Could an Anti-One-and-Done Culture Quietly Be Developing at UK?
I don't want to get my hopes up, so I'll proceed with caution here. I'll begin by saying I am not at all crazy about the one-and-done culture in college basketball.
But I'm not going to jump on a bandwagon so many have and say that it's exploited at the University of Kentucky.
But the way John Calipari has recruited at UK since he arrived in 2009--which, by the way, is revolutionary and is part of why he is in the Hall of Fame--has sort of created a mindset for young players that they can go to UK or Duke or Kansas or someplace and, in one year, they are ready for the bright lights and the big cities of the NBA.
Obviously, we know there are other-worldly talents who can do it. Anthony Davis and Zion Williamson are two that immediately leap to mind.
But some can't and shouldn't and think that because they were recruited by this school or that school, it's a lead-pipe cinch.
That brings me to Kahlil Whitney.
Whitney came to UK last fall as a five-star freshman and anticipation was high. But his on-court production wasn't what Calipari had hoped and Whitney began to see diminished minutes.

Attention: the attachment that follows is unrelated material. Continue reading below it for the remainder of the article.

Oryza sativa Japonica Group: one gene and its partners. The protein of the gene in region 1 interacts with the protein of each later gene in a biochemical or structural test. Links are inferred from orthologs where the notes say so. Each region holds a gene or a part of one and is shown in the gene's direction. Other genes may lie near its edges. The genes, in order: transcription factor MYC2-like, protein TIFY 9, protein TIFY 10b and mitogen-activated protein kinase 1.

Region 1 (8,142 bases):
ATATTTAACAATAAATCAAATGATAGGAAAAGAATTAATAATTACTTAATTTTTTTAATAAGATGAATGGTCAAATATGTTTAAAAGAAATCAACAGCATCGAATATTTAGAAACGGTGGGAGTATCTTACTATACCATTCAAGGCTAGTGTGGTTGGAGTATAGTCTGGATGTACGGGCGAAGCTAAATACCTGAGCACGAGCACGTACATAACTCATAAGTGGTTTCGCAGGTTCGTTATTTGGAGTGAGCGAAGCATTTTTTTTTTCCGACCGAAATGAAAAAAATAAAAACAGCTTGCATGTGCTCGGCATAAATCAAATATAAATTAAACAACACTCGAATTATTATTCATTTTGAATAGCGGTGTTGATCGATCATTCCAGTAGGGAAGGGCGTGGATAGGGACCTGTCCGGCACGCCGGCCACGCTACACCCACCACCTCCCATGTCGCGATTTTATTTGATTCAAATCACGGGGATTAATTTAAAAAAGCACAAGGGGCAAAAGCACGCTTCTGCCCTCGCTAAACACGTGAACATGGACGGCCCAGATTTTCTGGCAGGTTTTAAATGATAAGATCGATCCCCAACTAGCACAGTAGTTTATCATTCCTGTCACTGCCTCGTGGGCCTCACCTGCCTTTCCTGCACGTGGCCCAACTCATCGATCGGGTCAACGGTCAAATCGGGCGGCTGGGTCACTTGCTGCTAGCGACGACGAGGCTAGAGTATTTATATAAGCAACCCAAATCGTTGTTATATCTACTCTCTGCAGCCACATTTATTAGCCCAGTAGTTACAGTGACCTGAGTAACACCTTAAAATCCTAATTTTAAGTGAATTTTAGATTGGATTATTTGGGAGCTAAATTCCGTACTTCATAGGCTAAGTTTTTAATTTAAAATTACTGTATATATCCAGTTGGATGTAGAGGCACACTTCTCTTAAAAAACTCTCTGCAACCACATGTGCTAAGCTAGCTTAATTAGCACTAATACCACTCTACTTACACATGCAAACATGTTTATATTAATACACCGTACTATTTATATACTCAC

Last week, Whitney announced he would transfer from UK. According to ESPN, in his statement, Whitney said that his time at Kentucky had not gone as he'd hoped.
Well, his "time" at Kentucky lasted all of three months.
That's pretty noteworthy considering the irony sitting at the other end of the bench (that is, when he's ON the bench).
Junior Nick Richards had 25 points and 14 rebounds in the road win at Texas Tech Saturday. In the post-game press conference, he acknowledged that the general thinking for anyone regarding playing for UK is "one-and-done." But Richards sat there at the podium and told the media that sometimes it ISN'T one-and-done. Sometimes you need time to develop.
Richards' first two seasons at Kentucky weren't anything to write home about, but he stayed the course and is now an invaluable member of UK's rotation.
The 'Cats LOSE that Texas Tech game if Nick Richards isn't playing.
Same could be said for Immanuel Quickley, a role player as a freshman and not much of a contributor.
But his sophomore season has Quickley shooting at better than a 40% clip from beyond the three-point line, sinking 91% of his free thows, and putting up 14 points a game.
He stayed and he's improved and can STILL improve.
Could Calipari's current stable of upperclassmen unknowingly be sending a message about "one-and-done culture?" I've sure been reading a lot of analysis about what Nick Richards said about how he's grown.